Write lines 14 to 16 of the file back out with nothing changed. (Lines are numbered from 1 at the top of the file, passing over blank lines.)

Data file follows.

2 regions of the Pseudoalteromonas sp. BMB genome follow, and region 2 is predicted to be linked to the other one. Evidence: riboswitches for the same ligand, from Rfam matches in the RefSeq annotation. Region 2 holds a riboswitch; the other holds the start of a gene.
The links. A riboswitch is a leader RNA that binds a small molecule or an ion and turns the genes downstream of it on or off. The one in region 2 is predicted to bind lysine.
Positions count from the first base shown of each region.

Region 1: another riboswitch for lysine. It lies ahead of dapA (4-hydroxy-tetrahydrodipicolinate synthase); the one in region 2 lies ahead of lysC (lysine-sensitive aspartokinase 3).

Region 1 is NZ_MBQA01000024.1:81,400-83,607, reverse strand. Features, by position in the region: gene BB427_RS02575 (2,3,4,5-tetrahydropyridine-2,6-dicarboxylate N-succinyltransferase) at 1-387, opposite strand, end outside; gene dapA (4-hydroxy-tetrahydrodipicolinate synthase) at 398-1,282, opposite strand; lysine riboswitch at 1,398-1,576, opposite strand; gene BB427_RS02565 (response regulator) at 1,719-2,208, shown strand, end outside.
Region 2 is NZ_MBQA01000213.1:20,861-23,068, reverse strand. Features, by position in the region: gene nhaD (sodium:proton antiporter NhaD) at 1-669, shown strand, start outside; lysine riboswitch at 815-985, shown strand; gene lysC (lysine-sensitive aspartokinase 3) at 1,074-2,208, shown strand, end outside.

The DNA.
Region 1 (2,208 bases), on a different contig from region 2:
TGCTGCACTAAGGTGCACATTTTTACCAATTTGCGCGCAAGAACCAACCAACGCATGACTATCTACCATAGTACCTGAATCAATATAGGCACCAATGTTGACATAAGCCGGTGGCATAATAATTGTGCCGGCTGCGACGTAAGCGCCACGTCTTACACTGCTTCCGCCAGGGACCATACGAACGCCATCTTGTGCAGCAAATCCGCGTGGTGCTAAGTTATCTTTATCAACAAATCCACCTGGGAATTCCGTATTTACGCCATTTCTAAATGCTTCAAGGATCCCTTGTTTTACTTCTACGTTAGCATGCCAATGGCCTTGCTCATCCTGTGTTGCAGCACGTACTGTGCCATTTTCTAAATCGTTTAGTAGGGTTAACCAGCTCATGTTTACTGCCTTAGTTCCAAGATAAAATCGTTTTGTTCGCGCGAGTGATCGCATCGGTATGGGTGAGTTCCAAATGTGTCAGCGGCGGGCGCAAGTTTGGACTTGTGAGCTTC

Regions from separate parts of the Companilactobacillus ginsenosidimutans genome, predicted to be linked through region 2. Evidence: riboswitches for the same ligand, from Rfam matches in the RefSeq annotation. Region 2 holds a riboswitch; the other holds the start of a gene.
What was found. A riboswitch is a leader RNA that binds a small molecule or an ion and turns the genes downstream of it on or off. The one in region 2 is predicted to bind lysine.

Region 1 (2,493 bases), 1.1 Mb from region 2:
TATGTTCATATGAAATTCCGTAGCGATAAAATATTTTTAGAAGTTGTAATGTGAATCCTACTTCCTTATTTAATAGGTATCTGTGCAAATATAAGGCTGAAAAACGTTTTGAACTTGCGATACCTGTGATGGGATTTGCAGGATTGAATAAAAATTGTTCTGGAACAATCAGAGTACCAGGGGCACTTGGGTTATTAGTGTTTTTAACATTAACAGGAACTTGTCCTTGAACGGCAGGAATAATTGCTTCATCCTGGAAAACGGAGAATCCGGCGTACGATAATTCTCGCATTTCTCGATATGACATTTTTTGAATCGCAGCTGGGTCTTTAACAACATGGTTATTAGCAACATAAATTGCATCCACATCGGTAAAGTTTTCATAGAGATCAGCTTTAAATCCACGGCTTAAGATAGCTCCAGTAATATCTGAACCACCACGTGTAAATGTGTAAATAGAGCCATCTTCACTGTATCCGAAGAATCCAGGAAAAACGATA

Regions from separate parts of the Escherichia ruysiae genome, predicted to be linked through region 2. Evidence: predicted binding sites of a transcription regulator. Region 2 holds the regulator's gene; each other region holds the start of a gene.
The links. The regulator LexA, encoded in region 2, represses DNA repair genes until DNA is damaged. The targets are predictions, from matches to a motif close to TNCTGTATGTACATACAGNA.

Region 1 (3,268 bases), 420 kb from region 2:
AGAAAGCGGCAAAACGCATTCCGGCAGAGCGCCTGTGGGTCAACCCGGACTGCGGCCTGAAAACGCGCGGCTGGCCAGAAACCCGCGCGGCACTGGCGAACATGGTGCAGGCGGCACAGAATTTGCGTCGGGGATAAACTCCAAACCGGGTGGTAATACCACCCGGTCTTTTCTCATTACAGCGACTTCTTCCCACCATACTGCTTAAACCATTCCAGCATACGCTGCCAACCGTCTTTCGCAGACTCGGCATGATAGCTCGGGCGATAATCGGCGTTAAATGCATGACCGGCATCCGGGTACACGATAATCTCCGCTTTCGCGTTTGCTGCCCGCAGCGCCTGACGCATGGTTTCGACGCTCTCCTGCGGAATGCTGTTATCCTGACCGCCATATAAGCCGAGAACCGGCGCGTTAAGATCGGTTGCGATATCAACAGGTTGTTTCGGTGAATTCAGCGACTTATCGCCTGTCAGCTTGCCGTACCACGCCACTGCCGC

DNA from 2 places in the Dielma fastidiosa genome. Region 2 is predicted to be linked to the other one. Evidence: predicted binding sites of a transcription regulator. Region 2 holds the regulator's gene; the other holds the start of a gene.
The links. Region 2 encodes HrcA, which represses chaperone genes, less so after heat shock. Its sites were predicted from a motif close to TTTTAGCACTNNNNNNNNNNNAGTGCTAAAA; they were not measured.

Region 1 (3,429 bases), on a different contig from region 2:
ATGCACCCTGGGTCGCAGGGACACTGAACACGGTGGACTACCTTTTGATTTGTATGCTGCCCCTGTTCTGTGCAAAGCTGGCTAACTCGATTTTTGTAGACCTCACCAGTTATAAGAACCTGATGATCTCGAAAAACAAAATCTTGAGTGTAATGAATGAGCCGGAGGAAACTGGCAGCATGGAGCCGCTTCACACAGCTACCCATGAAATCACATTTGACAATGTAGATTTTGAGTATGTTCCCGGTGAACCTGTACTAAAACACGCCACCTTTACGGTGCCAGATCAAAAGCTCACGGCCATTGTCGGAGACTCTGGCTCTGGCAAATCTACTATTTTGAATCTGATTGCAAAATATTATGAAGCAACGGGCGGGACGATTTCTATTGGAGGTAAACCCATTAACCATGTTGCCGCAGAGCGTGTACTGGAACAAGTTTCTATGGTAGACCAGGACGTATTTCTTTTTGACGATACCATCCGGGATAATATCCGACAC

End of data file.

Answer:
Regions from separate parts of the Escherichia ruysiae genome, predicted to be linked through region 2. Evidence: predicted binding sites of a transcription regulator. Region 2 holds the regulator's gene; each other region holds the start of a gene.
The links. The regulator LexA, encoded in region 2, represses DNA repair genes until DNA is damaged. The targets are predictions, from matches to a motif close to TNCTGTATGTACATACAGNA.

Region 1 (3,268 bases), 420 kb from region 2: